Develops from the septum transversum and cervical myotomes b. XX karyotype b. Which of the following hormones is secreted by anterior pituitary cells that stain with acidic dyes? 4|Page WWW. Contraction of which of the following muscles contributes most to the backward movement of the lower jaw during the process of mastication? a. The buccinator muscle: a. V b. 56 d. The anterior ethmoidal nerve d. Is the main nerve supply to the flexor compartments of the arm and forearm d. Closure of the neural tube occurs on around which day of the embryonic life period? a. No veins pass through it c. Is 40 cm in length b. XXY karyotype c. Temporalis 64. The femoral branch of the genitofemoral nerve c. The optic nerve 57. VII c. Is attached to both jaws opposite the molar teeth b. Eleventh cranial nerve palsy . Buccinator 59. Is a muscle of mastication 56. Is derived from the posterior primary rami of the C5 to T1 nerve roots c. Is supplied by the V nerve c.dentalmatrix.ANATOMY MCQ’S 1 46. 4 weeks d. XII 58. Digastric b. The superior thoracic artery c. Tenth cranial nerve palsy d. The ophthalmic division of the trigeminal nerve b. Lower esophageal sphincter b. The Posterior Cerebral Artery b. 6 weeks 61. Deep penetrating lacunar artery c. Supplies sensation to the extensor aspect of the radial three and a half digits 60. The most common sex chromosomal aneuploidy in males is a. Zonnules of Zinn b. In addition to tumor cells. True about diaphragm is a.RXDENTISTRY. Zonnules of Schlemm c. 3 weeks c. 74 52. Middle third of the esophagus d. An infarct causes a pure motor herniparesis .CC http://www. IX d. The cords of the brachial plexus b. This infarct is likely to be secondary to occlusion in the territory of the : a. Superior pharyngeal constrictor b. The thoracodorsal nerve in its posterior wall 50. Eight cranial nerve palsy b. The axilla contains all except a. What suspensory ligaments connect the outer edge of the lens of the eye with the ciliary processes? a. Which portion of the esophagus was the source of this biopsy? a.CO. Nerves that pass in the lateral wall of the cavernous sinus include: a. Which cranial nerve exits the skull base at the pars nervosa of the jugular foramen ? a. Is lined by stratified squamous epithelium in the upper two-thirds c. Medial pterygoid c. The inferior vena cava passes through the diaphragm at the level of the T12 vertebra d. The tendon of psoas major b. The radial nerve a. The latissimus dorsi muscle in its medial wall 38 c. A 36-year-old Asian male complains of difficulty swallowing. Lower third of the esophagus c. The sixth cranial nerve c. XXX karyotype 55. Drains all of its blood into the azygos and hemiazygos veins 62. The anterior inferior cerebellar artery 54. Which of these statements about oesophagus is true a. the esophageal biopsy show normal smooth muscle and striated muscle in the same section. Which of the following is true of the optic disc? a. Is the principal branch of the posterior cord of the brachial plexus b. 26 b. The superficial epigastric vein 49. No arteries pass through it b. It is normally less than 1cm in diameter 53. XO karyotype d. The muscle least related to pterygomandibular raphe is a. Receives a nerve supply from phrenic nerve only c. The following structures pass under the inguinal ligament a. The aorta passes through the diaphragm at the level of the T8 vertebra 47. Is continuous with the superior constrictor of the pharynx d. 2 weeks b. Upper esophageal sphincter 63. Lateral pterygoid d. Is lined by transitional epithelium in the lower onethird d. Cruciate ligaments d. Ligaments of Treitz 51. Lateral pterygoid c. Medial pterygoid d. It appears dark red on fundoscopy d. The long saphenous vein d. The superior cerebellar artery d. The heart of an embryo first begins beating at which of the following ages? a. The nerve supplying submandibular gland is a. Esophagoscopy reveals a polypoid mass that is subsequently biopsied. Ninth cranial nerve palsy c.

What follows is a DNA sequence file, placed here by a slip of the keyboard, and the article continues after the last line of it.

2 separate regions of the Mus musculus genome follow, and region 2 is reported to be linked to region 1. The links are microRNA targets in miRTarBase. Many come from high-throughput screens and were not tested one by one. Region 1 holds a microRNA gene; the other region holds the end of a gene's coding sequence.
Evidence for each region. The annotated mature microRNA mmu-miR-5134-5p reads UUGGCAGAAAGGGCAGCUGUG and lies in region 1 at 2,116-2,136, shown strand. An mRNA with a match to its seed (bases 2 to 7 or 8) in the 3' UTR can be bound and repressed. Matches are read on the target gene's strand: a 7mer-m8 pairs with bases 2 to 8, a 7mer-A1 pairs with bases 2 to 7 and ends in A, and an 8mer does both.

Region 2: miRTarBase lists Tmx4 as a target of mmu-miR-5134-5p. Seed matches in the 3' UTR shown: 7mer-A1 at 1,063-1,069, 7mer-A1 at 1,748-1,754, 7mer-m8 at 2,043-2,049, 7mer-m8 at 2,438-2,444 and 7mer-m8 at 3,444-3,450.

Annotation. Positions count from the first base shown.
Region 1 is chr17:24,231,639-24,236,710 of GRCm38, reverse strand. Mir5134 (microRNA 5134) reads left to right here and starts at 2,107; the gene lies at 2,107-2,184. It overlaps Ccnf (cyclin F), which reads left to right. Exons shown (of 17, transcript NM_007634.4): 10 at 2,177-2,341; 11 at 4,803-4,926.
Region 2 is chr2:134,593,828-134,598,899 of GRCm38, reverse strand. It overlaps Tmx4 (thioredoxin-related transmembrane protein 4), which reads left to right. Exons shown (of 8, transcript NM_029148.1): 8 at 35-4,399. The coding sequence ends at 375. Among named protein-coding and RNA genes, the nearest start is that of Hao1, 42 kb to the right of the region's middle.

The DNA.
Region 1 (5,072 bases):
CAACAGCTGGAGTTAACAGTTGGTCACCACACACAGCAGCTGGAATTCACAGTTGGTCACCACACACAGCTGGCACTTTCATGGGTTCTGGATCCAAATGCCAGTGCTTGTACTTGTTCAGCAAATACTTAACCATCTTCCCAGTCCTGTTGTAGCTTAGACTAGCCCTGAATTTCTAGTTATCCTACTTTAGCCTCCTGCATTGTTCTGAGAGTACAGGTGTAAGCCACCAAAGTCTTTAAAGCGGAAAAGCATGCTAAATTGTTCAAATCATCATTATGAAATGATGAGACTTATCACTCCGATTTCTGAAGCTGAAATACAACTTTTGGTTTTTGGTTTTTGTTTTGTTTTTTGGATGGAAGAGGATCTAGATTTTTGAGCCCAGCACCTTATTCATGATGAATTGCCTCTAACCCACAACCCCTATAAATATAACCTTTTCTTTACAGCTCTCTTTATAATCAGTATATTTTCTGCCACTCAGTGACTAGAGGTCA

This mass is most likely a cyst that developed from which of the following embryonic structures? a. Internal carotid artery d. First pharyngeal cleft b. Cavernous sinus b. ACTH LH b. Prolactin . a destructive fungal infection of the sinuses. FSH d. A 7-year-old patient presents with a mass in the anterior midline of the neck. slightly above the larynx. Zygomycosis. First pharyngeal pouch c. Thyroglossal duct 66.ANATOMY MCQ’S 1 a. External carotid artery c. is likely to reach the brain by which of the following routes? a. Second pharyngeal cleft d.CO. The mass is mobile and elevates upon protrusion of the tongue.RXDENTISTRY. Superior sagittal sinus 5|Page WWW.dentalmatrix.CC http://www.